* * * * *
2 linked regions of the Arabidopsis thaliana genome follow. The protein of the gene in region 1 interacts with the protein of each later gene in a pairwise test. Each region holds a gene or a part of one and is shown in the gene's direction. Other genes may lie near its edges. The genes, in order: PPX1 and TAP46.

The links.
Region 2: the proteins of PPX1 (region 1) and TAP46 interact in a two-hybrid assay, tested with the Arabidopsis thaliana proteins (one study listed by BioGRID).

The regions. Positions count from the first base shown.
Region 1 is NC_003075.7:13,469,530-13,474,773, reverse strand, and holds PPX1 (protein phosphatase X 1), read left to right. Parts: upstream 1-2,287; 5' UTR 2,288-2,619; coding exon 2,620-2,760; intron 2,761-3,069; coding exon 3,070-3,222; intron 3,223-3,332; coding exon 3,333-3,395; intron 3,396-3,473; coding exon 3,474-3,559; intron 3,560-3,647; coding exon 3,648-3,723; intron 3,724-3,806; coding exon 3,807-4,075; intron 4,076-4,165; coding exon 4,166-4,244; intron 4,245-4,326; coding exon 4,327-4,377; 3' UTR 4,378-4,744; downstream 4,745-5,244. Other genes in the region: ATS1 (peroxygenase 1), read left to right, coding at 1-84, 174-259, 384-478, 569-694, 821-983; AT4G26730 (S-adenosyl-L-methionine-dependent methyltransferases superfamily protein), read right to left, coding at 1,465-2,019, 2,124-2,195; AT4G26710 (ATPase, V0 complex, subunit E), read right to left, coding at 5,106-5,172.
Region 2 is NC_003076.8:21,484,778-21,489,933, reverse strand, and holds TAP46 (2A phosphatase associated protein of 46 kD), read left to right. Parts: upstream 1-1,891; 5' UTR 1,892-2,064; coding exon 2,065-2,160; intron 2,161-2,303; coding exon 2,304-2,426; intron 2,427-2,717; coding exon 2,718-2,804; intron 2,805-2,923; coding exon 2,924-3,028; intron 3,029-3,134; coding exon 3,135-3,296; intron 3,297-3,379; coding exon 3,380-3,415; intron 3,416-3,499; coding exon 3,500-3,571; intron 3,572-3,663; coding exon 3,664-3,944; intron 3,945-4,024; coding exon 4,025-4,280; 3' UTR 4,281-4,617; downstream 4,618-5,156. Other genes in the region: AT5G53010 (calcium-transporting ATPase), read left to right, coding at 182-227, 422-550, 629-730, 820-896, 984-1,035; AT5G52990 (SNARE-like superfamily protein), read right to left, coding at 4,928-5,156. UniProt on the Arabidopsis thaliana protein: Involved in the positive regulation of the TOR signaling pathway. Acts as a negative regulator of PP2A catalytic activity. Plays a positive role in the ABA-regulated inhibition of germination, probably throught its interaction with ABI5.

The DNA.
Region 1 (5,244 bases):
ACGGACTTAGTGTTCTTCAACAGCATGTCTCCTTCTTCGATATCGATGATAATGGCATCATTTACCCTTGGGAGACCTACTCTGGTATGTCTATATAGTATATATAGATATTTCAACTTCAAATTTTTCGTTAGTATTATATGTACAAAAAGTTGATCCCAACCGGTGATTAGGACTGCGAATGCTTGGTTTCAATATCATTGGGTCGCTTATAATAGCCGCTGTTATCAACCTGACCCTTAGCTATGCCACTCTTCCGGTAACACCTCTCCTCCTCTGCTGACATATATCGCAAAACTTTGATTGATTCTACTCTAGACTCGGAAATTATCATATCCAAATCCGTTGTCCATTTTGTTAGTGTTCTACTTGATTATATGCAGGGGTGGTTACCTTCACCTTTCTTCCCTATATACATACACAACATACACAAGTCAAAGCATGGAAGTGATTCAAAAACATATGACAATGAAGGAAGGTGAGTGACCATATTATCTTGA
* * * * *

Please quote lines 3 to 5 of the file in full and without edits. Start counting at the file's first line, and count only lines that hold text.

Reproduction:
Region 2: the proteins of PPX1 (region 1) and TAP46 interact in a two-hybrid assay, tested with the Arabidopsis thaliana proteins (one study listed by BioGRID).

The regions. Positions count from the first base shown.
Region 1 is NC_003075.7:13,469,530-13,474,773, reverse strand, and holds PPX1 (protein phosphatase X 1), read left to right. Parts: upstream 1-2,287; 5' UTR 2,288-2,619; coding exon 2,620-2,760; intron 2,761-3,069; coding exon 3,070-3,222; intron 3,223-3,332; coding exon 3,333-3,395; intron 3,396-3,473; coding exon 3,474-3,559; intron 3,560-3,647; coding exon 3,648-3,723; intron 3,724-3,806; coding exon 3,807-4,075; intron 4,076-4,165; coding exon 4,166-4,244; intron 4,245-4,326; coding exon 4,327-4,377; 3' UTR 4,378-4,744; downstream 4,745-5,244. Other genes in the region: ATS1 (peroxygenase 1), read left to right, coding at 1-84, 174-259, 384-478, 569-694, 821-983; AT4G26730 (S-adenosyl-L-methionine-dependent methyltransferases superfamily protein), read right to left, coding at 1,465-2,019, 2,124-2,195; AT4G26710 (ATPase, V0 complex, subunit E), read right to left, coding at 5,106-5,172.